This month’s mix comes from Francesco Imola aka Young Offices and it’s a brilliant listen. Originally from Italy, Francesco spent a period in Liverpool, playing the regular underground electronic night Emotion Wave to great acclaim and is now based in London studying Sound Design at the University of Greenwich.
Young Offices creates ambient and experimental music that is all texture and density. His sounds wash and billow, flooding space with unsettling electronic soundscapes. His flair for composition and production is evident on “pattern – action”, a track of stark and haunting ambience cluttered with metallic sounds and swollen bass that eventually gives way to radio station clippings and squawks.
The Sedna EP is a variation on this, exploring ambience and deep complex transitions of melody as sounds push in and out of the compositions to create shifting layers of bass and occasional beats.
Exploring Young Offices work further unveils variations in styles, especially on his Past Archives release, a collection of older recordings and mixes. Recording as Mountainking, Francesco enters territory inhabited by the likes of Ochre, Applescal and Miwon creating more wide-ranging pieces with intricate beats and fractured melodies.
Buildings 1 & 2 takes textural experimentation a stage further. Eschewing beats altogether it instead consists of percussive dissonance. Static ambience is dominant; it is the sound of a decaying star captured through deep-space transmissions. These are fine examples of Francesco’s instinct for composition, to layer sound-on-sound, to populate the dense and filtered forest of pink noise with beautiful glitch and distortion. Listen carefully and you will hear the melodies as they fall into his electronic carousel.
In constructing Maeve Francesco uses distortion and ambience, balancing the complex and evolving sounds with background metallic chatter. It is hypnotic and transformative.
If you are looking for something more accessible then explore Past Archives. If you are searching for a soundtrack to colliding realities then look into pattern-action, buildings 1 & 2 and Maeve. Francesco as Young Offices has created his own sphere of disintegrating ambience with so many of his compositions. Tracks evolve then decay, each with its own natural life cycle.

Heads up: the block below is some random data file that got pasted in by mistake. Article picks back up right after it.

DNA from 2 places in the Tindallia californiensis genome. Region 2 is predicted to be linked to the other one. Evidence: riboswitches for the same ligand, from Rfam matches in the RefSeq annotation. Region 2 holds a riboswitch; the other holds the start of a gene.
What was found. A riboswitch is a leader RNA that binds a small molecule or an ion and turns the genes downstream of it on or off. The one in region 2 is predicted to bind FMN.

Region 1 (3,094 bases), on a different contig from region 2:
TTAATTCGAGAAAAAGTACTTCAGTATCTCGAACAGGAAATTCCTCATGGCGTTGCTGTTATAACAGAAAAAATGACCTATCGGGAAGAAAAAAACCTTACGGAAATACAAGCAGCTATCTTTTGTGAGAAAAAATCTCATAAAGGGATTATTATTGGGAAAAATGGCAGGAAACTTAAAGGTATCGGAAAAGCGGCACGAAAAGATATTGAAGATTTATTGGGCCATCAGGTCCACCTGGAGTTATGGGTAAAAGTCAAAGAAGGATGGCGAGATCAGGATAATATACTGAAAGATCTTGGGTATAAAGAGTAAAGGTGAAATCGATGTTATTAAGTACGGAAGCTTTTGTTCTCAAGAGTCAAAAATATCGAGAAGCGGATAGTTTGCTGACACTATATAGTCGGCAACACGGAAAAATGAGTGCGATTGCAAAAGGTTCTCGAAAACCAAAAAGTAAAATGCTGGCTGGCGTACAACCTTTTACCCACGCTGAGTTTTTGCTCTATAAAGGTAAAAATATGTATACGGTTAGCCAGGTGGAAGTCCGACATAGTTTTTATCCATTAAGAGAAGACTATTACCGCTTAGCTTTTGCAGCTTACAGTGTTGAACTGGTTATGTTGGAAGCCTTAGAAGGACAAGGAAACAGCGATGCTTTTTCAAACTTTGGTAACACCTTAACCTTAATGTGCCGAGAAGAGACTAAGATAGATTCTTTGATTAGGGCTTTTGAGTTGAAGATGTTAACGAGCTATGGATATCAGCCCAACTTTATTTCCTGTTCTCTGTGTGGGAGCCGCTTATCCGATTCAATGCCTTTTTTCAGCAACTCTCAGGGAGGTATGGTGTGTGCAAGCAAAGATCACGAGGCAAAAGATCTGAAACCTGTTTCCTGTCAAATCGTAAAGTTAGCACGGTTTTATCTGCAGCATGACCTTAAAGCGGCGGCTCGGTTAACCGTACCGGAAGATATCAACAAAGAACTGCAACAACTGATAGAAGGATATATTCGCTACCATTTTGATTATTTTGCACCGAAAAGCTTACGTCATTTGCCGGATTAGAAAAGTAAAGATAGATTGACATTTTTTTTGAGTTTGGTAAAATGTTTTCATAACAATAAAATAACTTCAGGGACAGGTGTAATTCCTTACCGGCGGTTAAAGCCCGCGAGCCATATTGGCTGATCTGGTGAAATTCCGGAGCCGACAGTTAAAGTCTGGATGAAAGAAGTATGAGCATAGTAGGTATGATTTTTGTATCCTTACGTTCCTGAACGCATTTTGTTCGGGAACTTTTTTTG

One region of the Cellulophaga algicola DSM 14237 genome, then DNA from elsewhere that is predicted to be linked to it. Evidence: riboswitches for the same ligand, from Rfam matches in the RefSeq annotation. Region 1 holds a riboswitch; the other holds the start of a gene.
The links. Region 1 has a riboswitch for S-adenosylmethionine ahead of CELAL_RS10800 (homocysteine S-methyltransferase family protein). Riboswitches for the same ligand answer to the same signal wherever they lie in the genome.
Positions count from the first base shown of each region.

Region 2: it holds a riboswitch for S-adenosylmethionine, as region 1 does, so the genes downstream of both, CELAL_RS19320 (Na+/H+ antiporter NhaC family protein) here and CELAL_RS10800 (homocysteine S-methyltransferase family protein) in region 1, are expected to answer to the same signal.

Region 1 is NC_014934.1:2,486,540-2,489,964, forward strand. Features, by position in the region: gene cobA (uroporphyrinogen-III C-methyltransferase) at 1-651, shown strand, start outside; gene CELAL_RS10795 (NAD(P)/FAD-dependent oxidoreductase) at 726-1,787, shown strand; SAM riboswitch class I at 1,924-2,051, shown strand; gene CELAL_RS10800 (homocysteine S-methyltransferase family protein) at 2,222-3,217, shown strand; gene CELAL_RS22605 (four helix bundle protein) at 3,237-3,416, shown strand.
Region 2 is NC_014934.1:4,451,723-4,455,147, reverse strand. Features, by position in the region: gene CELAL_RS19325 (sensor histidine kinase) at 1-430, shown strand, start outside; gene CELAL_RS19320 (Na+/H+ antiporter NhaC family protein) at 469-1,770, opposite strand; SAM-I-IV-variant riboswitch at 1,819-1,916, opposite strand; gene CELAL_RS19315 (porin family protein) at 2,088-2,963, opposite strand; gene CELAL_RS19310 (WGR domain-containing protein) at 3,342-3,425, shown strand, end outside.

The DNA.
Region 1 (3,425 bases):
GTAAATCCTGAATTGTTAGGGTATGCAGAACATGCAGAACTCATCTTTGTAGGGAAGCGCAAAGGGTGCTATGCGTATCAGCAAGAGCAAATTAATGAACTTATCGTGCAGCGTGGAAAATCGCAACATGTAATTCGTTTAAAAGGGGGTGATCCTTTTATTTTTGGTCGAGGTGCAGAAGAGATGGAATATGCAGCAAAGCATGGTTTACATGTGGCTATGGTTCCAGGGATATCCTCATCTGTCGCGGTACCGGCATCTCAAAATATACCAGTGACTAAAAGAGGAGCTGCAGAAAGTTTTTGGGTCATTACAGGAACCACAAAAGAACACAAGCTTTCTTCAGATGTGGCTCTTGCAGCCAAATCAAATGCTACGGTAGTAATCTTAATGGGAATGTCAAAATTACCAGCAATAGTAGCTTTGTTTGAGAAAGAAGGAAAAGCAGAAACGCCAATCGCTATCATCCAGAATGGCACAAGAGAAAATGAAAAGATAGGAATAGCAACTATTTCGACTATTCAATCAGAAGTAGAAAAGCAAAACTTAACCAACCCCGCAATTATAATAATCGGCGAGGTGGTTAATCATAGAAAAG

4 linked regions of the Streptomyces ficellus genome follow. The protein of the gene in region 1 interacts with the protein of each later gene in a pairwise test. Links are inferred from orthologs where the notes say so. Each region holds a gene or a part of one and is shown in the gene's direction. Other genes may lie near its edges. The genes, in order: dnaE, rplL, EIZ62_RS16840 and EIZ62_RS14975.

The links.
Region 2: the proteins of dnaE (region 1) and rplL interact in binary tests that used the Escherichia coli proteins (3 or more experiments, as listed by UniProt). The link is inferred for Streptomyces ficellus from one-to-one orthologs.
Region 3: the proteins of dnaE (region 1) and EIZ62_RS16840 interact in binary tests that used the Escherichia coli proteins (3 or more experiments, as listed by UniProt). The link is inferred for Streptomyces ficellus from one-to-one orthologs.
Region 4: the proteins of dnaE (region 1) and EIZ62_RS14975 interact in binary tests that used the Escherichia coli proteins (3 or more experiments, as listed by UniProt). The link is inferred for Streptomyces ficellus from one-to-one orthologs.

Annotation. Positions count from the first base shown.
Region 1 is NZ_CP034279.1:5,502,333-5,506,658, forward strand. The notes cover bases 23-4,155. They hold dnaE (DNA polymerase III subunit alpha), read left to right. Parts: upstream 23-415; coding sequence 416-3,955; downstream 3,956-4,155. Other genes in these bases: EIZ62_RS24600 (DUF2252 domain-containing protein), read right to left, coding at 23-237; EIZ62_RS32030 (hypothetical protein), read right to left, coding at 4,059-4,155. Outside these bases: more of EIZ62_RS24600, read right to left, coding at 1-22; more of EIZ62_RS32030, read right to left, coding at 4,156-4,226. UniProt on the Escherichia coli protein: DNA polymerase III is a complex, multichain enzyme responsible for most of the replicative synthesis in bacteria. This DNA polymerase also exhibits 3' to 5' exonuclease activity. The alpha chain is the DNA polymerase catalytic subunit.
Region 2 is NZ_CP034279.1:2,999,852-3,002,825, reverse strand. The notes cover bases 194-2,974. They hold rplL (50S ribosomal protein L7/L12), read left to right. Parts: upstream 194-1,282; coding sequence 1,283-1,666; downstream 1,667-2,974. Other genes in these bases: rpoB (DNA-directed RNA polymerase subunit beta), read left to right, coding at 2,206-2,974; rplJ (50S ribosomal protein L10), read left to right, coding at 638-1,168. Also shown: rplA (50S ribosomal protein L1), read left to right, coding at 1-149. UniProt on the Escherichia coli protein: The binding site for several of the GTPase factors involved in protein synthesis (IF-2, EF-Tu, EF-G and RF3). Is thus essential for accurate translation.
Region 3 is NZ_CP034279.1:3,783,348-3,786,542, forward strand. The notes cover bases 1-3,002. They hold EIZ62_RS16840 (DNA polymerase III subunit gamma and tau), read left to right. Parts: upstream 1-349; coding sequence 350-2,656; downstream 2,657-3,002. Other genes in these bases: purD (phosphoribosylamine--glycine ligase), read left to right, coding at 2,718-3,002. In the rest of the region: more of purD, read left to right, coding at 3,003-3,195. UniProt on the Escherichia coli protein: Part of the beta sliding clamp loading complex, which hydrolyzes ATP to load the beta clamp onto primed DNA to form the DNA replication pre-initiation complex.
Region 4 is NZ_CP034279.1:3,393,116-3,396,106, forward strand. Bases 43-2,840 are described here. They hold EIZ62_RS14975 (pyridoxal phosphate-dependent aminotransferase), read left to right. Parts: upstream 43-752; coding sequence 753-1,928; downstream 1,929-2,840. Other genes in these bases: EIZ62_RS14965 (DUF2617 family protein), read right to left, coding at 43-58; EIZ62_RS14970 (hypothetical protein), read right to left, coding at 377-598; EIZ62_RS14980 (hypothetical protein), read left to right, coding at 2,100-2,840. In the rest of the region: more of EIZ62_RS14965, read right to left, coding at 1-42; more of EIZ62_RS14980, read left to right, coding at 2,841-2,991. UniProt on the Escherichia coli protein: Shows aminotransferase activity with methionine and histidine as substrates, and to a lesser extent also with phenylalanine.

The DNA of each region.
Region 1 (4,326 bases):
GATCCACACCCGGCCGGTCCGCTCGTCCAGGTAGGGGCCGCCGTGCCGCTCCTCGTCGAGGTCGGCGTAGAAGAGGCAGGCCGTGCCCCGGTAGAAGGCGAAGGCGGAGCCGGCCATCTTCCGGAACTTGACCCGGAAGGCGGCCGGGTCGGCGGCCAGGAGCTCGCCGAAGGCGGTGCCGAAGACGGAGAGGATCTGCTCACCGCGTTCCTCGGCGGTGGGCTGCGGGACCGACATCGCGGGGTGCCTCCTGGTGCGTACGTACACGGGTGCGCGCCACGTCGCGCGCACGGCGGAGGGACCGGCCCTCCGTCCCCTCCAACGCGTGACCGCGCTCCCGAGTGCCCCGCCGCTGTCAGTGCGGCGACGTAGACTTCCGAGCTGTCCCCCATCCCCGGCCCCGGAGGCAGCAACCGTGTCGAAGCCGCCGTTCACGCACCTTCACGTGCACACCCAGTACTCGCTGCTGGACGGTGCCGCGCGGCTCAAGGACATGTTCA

This technique releases the listener from the normal constraints of composition and gives a freedom of interpretation. Young Offices creates music that is alive and organic, transcending their electronic origins.
It is such an honour that Francesco has contributed this month’s guest mix, hope you enjoy it as much as we have.
Ahead of his mix, Francesco kindly answered some questions for The Jupiter Room.
The Jupiter Room: Tell us about yourself Francesco.
Young Offices: Prior to starting producing music I’ve been a guitarist for about 6 years. Went from one band to another and, eventually, I was won over by the electronic world and all the geeky digital tools. I have been making music for a while, but still have so much to learn.
You record as Young Offices, how did this come about?
My musical style has changed a lot through the years, and so did my aliases. I’ve tried releasing using my own name but that was too lengthy. Then two years ago, I changed it into something inspired by popular internet culture and new-age music. Didn’t give much thought about it.
Have you played in bands previously?
I played the guitar in a few local alt-rock bands in Italy when I was a teenager. We never made a penny from it but I had a great time.
What is your earliest musical memory?
I remember vividly when my music teacher lent me a CD with Radiohead’s discography. I didn’t get them until a few years ago, but that was definitely the beginning of a venture into the world of electronic rock and experimental music.
What did you grow up listening to?
Alt-rock. Alt-rock. Alt-rock.
I’m almost sick of it now.
During my late-college years my musical taste broadened up a bit and I began listening to more hip-hop, industrial rock, techno, blues and electronic pop.
Where do you draw your inspiration from, both musical and non-musical?
I’m often inspired by the tools I use and the limitations of producing only with a few instruments and controllers. The more “virtually restricted’ the environment, the easier it becomes to jot down good ideas.